The fact that the handoff effect on mortality was there not only in the hospital and before the variable adjustment, but after adjusting and after discharge. Our hypothesis was that we would see a similar finding to our earlier study, but we didn’t expect it to be as profound or with such a strong signal, or as generalizable.

The strongest signal was with the intern-to-intern transitions, with an adjusted mortality risk of up to 20% higher, even after discharge. This could possibly make sense because they’re the most novice physicians.

We also found the long-term, 90-day post-discharge mortality increase more interesting than the in-hospital mortality figures. That suggests that something is happening while patients are in the hospital during this transition that we need to work on, focusing on the period immediately after the residents actually leave.

It might be that patients are getting discharged more quickly than they should be once the transition occurs. The incoming resident might not have enough information to determine when patients are actually ready to be discharged.

Some institutions are trying to reduce this risk by implementing “warm handoffs.” What do those look like?
Both NYU and Colorado have implemented some type of warm handoff. The idea is that the day after a resident goes off rotation and the incoming resident is on duty, the outgoing resident comes back on service to round with the new team, so there’s a face-to-face handoff.

This is not a formal program, and it hasn’t been studied yet to see if it actually improves outcomes. But it’s an intervention with a very low risk of negative consequences, and I’d like to study it further. The only downsides I see are possibly time and resources.

The other big issue here—and one that might warrant an intervention—is that, to my knowledge, this type of transition is not standardized at many institutions. People tend to focus on end-of-shift handoffs and on how to standardize those. But from what we’ve seen, there appears to be little standardization in resident handoffs in terms of whether residents communicate verbally, in writing or not at all.

Our data show that despite mandatory training in how to hand patients off at the end of your shift or service, end-of-rotation handoffs are perhaps a more important, permanent transition that’s often overlooked in terms of how the handoff is structured. I also think it’s important to consider that this might be a higher-risk period than we expected, based on our post-discharge mortality data, and that we should look for ways to make this type of transition safer.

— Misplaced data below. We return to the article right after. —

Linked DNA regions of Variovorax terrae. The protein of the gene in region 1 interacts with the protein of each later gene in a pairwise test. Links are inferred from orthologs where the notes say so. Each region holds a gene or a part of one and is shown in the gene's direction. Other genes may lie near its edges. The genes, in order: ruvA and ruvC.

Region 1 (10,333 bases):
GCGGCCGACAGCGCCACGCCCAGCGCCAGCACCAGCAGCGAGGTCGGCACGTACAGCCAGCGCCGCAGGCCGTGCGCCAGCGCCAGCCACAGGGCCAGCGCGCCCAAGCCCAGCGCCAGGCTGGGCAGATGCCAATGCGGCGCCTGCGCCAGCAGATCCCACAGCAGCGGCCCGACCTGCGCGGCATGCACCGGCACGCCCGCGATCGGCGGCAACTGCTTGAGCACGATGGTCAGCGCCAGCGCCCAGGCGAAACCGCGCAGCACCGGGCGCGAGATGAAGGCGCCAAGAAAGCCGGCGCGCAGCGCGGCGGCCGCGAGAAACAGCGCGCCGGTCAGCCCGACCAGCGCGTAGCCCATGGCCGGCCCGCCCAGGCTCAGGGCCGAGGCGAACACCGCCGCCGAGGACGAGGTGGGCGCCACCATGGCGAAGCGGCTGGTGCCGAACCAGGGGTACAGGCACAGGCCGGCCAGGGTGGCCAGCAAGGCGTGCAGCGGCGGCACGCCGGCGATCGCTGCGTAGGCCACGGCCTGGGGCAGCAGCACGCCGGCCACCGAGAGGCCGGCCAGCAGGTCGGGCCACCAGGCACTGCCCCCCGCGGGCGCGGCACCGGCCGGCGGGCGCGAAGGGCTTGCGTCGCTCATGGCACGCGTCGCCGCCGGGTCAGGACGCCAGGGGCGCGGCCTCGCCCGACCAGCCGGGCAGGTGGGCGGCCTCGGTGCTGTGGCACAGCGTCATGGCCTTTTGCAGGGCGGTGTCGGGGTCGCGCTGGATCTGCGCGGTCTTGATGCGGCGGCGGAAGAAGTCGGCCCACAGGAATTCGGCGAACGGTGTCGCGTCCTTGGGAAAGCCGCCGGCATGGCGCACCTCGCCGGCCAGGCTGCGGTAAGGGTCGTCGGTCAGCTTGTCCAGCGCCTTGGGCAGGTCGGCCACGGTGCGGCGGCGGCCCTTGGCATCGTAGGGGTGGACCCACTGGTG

Of course, every hospital is different with a whole host of different schedules, and we don’t know the best way to structure these handoffs. But common sense would indicate that if you can stagger residents’ schedules to minimize the handoff risk, as well as standardize the process and communication, that may be worthwhile.

What’s the takeaway for hospitalists?
For academic hospitalists, I think it’s important that they recognize that resident-handoff patients might be at higher risk for poor outcomes.

For all hospitalists, the fact that this mortality association exists around handoffs might suggest that even patients being transitioned on the last day of hospitalists’ on-service schedule might be at slightly higher risk. It might be worthwhile to pay just a little extra attention to those patients, whether they’re staying in the hospital or being discharged.

And a final key point: This is an area that deserves further study, and I think our investigation definitely should be validated with others.

Bonnie Darves is a freelance health care writer based in Seattle.